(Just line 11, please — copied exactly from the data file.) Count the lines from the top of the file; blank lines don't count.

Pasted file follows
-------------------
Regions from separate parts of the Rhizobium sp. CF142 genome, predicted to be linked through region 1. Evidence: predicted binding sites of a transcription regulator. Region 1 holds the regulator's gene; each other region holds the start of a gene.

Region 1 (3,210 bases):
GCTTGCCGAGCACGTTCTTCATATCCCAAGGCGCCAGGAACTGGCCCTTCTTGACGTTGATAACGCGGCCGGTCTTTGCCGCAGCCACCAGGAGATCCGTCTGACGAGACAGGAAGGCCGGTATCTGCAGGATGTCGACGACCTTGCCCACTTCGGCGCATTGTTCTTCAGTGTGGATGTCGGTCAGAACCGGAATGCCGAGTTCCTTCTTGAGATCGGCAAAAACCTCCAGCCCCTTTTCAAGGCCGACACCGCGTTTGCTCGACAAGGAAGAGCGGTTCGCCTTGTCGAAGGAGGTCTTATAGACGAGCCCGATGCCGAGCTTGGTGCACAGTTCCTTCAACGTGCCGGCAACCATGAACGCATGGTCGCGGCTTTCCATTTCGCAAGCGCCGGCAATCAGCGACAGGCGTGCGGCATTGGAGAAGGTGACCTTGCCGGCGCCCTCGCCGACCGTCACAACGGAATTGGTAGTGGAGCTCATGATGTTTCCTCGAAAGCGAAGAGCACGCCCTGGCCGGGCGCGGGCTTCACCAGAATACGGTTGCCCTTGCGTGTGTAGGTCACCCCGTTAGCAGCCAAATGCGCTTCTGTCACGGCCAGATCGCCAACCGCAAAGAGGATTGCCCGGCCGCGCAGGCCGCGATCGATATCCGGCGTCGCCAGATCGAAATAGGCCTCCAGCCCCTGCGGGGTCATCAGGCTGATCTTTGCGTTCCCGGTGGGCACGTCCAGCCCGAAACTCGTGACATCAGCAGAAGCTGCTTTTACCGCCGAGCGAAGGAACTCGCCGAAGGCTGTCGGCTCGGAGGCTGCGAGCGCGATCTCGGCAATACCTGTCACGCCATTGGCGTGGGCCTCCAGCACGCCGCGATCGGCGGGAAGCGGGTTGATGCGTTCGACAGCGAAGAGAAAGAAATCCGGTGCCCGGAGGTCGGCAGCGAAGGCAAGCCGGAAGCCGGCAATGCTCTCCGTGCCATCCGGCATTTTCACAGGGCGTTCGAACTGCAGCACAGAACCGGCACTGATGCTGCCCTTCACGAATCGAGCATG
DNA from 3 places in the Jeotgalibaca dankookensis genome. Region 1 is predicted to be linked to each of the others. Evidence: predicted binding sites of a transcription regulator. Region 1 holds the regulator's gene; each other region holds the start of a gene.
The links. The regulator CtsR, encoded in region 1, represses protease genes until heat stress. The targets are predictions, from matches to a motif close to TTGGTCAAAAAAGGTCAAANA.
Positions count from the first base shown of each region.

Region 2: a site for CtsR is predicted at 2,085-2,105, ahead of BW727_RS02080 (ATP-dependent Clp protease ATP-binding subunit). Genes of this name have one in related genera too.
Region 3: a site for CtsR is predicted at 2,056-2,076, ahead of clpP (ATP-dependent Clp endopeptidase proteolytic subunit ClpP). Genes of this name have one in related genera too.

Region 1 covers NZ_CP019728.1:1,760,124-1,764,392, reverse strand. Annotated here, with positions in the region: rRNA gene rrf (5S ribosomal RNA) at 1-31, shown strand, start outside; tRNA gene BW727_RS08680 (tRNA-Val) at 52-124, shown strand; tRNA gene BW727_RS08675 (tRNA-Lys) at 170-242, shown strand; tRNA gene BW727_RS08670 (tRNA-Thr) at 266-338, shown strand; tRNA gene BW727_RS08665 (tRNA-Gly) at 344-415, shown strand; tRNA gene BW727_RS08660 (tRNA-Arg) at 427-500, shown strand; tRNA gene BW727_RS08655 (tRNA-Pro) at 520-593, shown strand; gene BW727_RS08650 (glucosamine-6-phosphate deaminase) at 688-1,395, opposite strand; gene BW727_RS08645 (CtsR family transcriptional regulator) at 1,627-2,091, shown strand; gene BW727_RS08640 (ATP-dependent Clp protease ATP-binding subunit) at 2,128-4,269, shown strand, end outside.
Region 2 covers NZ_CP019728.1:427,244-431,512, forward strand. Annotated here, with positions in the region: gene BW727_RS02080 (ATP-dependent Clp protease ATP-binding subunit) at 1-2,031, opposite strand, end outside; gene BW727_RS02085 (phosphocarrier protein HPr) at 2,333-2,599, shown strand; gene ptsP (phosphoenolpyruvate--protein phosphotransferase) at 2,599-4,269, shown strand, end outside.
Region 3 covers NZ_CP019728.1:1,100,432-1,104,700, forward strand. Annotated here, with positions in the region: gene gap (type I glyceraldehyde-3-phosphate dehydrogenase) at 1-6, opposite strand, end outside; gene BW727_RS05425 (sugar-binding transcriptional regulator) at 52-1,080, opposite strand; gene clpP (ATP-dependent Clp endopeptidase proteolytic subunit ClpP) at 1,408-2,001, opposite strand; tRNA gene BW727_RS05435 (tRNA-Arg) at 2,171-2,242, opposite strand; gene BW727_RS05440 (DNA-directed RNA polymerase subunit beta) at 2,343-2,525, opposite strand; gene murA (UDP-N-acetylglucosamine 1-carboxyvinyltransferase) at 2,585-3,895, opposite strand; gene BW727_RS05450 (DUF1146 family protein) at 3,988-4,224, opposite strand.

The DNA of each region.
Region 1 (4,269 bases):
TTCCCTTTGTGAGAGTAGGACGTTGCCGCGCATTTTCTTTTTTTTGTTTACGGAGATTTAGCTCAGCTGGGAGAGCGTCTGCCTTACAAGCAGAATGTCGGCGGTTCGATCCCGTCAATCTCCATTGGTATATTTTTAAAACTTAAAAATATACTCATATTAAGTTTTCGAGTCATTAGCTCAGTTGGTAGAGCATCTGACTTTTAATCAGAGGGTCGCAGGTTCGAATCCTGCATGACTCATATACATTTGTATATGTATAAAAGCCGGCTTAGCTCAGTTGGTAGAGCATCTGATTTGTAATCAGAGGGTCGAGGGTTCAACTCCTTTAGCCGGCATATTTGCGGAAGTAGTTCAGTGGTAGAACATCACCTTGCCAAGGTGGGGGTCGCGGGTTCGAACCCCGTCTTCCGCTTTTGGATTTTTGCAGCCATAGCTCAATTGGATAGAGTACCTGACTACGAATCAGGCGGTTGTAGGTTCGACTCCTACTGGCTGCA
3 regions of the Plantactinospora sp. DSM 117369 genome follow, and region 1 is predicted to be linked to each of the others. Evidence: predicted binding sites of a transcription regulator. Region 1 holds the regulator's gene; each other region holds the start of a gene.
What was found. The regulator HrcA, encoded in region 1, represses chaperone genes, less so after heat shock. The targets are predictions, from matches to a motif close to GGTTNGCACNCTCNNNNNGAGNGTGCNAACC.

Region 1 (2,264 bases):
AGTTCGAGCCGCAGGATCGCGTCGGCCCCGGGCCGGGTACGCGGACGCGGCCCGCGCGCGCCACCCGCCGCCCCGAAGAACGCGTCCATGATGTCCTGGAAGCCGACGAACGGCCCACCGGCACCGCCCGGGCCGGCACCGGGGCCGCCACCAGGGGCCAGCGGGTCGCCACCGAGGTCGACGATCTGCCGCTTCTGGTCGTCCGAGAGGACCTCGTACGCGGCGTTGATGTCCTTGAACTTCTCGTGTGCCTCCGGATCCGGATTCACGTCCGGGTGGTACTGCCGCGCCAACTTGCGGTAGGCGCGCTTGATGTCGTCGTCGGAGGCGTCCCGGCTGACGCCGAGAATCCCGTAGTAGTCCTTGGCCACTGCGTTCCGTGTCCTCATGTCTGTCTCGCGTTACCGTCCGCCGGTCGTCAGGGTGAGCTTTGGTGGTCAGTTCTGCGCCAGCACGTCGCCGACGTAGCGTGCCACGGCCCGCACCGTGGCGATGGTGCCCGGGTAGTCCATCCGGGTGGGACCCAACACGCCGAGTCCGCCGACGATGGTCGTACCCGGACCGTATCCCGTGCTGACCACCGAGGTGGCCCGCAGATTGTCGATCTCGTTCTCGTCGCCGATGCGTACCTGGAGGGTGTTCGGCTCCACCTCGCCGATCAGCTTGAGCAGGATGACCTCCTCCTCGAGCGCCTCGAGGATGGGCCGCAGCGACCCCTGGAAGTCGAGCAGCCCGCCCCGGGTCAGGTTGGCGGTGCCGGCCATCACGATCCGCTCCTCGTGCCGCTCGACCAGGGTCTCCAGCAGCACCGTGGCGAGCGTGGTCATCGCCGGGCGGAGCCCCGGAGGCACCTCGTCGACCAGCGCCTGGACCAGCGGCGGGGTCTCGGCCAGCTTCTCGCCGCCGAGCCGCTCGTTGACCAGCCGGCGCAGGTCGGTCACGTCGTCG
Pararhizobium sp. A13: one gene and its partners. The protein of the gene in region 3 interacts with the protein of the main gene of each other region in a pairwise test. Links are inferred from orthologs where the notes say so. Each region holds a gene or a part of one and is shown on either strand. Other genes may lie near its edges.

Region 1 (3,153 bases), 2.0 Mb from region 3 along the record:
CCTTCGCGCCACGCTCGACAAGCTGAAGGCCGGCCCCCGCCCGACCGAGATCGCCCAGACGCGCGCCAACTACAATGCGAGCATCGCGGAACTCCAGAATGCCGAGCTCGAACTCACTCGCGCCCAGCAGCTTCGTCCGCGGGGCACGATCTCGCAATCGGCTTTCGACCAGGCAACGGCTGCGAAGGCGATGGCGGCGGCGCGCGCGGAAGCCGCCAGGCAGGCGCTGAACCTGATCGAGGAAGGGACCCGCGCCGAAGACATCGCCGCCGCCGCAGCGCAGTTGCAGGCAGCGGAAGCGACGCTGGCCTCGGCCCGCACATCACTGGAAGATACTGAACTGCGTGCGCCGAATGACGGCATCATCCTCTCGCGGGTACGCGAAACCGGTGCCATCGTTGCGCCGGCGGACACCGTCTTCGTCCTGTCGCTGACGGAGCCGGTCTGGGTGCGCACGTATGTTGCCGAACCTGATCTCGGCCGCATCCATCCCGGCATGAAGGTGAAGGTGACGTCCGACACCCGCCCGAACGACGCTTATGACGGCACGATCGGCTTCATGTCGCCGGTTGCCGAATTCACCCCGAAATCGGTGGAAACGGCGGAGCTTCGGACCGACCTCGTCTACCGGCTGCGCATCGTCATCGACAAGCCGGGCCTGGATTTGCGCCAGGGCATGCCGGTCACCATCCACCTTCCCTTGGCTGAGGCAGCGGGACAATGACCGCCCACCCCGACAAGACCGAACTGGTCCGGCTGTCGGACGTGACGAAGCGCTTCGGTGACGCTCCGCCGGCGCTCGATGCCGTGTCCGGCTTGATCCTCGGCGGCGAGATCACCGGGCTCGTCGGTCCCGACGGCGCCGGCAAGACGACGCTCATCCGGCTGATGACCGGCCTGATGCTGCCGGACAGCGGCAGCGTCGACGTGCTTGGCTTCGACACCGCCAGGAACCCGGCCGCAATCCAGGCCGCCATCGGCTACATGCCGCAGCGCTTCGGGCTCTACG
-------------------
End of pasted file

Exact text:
Region 3 covers NZ_CP019728.1:1,100,432-1,104,700, forward strand. Annotated here, with positions in the region: gene gap (type I glyceraldehyde-3-phosphate dehydrogenase) at 1-6, opposite strand, end outside; gene BW727_RS05425 (sugar-binding transcriptional regulator) at 52-1,080, opposite strand; gene clpP (ATP-dependent Clp endopeptidase proteolytic subunit ClpP) at 1,408-2,001, opposite strand; tRNA gene BW727_RS05435 (tRNA-Arg) at 2,171-2,242, opposite strand; gene BW727_RS05440 (DNA-directed RNA polymerase subunit beta) at 2,343-2,525, opposite strand; gene murA (UDP-N-acetylglucosamine 1-carboxyvinyltransferase) at 2,585-3,895, opposite strand; gene BW727_RS05450 (DUF1146 family protein) at 3,988-4,224, opposite strand.